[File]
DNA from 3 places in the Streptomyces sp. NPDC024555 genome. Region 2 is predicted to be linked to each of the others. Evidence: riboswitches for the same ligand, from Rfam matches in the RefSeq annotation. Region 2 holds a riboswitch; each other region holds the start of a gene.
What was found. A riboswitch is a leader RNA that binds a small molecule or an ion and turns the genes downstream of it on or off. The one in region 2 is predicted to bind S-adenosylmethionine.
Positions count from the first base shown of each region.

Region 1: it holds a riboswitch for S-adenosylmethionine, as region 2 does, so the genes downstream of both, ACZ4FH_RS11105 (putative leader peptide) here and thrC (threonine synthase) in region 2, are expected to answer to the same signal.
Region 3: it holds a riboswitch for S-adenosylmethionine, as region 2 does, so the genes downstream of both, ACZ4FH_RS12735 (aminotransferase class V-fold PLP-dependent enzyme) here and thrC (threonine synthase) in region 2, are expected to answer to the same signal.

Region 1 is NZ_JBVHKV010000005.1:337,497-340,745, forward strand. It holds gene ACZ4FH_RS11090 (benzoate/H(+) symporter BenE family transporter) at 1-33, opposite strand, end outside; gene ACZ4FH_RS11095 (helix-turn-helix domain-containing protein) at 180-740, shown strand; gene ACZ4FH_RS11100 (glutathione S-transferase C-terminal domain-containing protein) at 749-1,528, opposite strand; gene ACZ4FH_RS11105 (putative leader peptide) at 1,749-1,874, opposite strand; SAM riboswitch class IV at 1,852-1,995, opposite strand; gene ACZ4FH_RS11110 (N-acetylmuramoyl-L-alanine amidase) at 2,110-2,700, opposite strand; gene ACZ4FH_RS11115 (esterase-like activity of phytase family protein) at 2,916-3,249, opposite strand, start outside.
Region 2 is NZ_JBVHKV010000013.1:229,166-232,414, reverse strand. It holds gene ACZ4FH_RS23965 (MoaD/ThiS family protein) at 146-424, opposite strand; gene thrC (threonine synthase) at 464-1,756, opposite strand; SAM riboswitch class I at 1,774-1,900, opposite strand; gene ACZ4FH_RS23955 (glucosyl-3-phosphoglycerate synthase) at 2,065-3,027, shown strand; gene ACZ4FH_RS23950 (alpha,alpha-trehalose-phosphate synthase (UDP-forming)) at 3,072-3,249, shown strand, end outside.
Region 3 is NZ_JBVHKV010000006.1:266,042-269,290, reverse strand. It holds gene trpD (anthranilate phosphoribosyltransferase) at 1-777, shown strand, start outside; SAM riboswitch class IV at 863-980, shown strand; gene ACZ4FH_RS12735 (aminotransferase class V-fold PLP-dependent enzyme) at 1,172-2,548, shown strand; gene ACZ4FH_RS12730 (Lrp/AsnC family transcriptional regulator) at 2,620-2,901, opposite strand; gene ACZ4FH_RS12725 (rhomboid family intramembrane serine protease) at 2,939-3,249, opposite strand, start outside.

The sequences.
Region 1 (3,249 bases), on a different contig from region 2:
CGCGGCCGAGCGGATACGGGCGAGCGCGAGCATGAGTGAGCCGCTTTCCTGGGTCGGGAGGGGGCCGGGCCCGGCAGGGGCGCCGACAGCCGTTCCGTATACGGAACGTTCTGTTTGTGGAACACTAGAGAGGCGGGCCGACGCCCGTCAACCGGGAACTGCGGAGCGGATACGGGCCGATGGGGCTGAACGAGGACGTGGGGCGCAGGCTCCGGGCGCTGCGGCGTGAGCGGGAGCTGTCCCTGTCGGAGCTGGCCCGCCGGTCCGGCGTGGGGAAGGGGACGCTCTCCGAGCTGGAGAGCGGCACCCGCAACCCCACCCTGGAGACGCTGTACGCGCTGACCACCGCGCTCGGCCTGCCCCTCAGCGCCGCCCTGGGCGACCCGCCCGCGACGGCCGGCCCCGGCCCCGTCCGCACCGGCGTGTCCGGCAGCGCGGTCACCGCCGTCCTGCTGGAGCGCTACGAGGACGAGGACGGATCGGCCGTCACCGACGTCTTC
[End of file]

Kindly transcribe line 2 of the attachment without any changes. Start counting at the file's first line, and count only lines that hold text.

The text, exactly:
What was found. A riboswitch is a leader RNA that binds a small molecule or an ion and turns the genes downstream of it on or off. The one in region 2 is predicted to bind S-adenosylmethionine.